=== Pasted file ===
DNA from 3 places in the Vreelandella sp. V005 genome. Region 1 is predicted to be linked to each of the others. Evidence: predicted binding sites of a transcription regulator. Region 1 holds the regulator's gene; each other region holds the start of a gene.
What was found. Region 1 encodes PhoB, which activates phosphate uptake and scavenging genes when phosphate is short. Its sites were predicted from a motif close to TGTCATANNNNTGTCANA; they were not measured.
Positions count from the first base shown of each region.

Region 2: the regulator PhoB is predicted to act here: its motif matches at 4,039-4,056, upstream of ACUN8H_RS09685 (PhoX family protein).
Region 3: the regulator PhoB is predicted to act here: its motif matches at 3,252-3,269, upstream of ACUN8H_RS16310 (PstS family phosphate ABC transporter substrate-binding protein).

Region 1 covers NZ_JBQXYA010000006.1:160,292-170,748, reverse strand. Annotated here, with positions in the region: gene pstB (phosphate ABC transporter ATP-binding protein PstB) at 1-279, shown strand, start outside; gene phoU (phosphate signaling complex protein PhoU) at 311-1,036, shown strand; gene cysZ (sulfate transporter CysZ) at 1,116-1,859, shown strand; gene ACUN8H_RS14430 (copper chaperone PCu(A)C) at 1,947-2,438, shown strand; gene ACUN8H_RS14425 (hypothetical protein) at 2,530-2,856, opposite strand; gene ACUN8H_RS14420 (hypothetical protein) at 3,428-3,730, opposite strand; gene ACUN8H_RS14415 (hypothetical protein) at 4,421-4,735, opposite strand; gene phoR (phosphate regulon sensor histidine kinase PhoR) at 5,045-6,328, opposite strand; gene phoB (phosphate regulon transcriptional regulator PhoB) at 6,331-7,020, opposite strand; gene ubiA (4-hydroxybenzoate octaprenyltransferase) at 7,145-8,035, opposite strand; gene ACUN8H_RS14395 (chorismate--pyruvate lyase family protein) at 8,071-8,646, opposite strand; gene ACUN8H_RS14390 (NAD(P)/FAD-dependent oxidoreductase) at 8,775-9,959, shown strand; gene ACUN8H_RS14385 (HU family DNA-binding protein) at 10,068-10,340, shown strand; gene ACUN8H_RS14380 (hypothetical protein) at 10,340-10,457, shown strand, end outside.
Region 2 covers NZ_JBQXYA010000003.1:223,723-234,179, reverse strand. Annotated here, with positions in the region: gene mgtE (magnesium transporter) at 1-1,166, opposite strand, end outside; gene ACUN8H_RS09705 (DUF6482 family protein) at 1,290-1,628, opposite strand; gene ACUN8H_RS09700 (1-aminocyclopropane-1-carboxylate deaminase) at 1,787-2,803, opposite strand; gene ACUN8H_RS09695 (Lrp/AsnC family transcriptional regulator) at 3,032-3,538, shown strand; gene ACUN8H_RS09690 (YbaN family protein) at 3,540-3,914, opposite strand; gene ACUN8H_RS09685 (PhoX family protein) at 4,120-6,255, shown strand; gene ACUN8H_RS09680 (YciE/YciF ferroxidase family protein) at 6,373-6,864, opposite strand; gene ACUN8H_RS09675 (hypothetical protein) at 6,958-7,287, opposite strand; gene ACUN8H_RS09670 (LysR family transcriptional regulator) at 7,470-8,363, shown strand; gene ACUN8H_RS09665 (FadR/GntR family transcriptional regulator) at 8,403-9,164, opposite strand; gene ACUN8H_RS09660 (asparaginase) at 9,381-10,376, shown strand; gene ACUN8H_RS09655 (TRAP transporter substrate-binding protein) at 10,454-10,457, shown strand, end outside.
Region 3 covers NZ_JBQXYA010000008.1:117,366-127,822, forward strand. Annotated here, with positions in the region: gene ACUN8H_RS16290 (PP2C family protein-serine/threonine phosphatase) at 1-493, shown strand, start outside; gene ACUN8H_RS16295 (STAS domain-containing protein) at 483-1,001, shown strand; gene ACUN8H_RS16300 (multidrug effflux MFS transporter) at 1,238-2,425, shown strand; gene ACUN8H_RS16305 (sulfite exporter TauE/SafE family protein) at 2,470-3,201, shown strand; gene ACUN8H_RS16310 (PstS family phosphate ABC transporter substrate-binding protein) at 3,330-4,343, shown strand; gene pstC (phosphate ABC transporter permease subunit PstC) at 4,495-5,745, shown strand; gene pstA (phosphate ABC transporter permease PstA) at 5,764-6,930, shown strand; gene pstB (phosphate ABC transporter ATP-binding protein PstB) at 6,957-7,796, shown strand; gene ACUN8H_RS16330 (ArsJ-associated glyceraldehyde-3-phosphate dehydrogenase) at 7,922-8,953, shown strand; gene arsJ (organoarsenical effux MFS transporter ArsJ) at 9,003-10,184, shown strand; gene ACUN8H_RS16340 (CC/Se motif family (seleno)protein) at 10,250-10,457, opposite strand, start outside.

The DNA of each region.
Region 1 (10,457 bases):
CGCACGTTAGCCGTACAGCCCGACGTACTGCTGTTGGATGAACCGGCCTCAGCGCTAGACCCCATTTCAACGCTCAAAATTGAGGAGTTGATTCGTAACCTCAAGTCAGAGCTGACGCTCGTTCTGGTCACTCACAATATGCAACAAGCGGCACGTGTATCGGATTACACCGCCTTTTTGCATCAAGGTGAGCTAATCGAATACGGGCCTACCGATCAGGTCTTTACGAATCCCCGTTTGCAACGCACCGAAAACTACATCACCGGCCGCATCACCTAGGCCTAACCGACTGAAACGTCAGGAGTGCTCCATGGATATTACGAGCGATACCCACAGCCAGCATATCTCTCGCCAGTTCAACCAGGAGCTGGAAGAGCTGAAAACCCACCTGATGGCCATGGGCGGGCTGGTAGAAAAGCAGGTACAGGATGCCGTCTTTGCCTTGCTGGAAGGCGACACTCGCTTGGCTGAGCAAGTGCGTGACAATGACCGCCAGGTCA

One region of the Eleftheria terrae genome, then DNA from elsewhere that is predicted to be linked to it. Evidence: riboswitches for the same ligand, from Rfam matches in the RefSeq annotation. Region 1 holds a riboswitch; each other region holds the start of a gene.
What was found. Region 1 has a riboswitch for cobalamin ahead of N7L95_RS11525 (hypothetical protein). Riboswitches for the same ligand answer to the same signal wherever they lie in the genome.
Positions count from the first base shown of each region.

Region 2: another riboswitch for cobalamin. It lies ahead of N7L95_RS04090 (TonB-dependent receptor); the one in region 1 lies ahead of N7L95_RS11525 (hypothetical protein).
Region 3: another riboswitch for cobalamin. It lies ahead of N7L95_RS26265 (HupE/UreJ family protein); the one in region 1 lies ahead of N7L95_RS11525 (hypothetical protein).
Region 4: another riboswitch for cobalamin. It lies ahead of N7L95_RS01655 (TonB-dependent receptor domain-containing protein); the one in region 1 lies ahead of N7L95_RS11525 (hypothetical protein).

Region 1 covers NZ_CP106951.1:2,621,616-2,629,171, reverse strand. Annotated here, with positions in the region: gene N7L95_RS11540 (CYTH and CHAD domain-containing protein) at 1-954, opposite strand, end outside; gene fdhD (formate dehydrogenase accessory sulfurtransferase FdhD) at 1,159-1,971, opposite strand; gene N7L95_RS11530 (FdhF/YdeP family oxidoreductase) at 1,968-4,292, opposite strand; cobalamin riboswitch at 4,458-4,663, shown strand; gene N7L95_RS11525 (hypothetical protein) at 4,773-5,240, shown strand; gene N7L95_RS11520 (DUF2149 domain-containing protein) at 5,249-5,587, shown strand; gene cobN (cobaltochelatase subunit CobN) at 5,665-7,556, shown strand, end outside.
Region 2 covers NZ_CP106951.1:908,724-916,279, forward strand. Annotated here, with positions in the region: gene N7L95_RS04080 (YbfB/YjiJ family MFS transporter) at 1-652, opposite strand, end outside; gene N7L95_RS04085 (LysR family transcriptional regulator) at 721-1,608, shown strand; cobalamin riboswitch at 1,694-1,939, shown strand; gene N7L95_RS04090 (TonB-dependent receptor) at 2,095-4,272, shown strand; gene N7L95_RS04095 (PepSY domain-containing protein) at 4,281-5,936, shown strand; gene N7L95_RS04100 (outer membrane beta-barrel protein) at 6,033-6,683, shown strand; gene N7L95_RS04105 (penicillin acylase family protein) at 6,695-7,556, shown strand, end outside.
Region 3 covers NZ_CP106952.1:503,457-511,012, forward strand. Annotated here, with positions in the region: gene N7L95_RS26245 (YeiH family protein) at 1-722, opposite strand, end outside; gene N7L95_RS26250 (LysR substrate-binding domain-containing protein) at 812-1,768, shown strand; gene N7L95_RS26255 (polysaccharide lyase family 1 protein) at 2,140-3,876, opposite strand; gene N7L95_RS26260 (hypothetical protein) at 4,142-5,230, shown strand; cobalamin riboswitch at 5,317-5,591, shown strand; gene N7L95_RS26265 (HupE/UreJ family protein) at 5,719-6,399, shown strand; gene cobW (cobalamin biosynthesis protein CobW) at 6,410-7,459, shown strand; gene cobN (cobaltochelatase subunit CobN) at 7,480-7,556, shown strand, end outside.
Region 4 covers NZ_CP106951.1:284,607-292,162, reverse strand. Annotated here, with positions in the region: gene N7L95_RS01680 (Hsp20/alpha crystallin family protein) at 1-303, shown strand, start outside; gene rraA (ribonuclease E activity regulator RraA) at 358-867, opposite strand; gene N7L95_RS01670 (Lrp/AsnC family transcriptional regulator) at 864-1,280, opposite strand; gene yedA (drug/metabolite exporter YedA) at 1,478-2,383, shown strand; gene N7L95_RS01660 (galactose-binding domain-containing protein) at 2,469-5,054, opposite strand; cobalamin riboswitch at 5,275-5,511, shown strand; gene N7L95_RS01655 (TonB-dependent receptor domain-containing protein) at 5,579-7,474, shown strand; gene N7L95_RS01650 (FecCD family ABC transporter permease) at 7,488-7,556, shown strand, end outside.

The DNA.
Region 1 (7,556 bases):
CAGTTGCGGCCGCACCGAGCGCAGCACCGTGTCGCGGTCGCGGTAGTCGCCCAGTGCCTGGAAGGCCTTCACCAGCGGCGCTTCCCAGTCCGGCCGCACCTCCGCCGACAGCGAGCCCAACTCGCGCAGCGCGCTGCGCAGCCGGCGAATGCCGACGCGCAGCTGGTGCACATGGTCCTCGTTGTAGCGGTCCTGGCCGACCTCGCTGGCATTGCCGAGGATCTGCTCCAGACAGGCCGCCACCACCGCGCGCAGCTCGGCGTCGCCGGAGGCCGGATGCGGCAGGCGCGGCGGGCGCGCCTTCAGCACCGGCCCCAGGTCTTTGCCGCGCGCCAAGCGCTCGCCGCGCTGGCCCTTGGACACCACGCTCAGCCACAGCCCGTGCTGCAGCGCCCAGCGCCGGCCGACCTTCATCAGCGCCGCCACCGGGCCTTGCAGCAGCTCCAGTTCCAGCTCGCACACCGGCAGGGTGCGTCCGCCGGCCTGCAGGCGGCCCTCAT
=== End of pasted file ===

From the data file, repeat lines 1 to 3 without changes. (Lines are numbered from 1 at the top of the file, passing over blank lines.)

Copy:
DNA from 3 places in the Vreelandella sp. V005 genome. Region 1 is predicted to be linked to each of the others. Evidence: predicted binding sites of a transcription regulator. Region 1 holds the regulator's gene; each other region holds the start of a gene.
What was found. Region 1 encodes PhoB, which activates phosphate uptake and scavenging genes when phosphate is short. Its sites were predicted from a motif close to TGTCATANNNNTGTCANA; they were not measured.
Positions count from the first base shown of each region.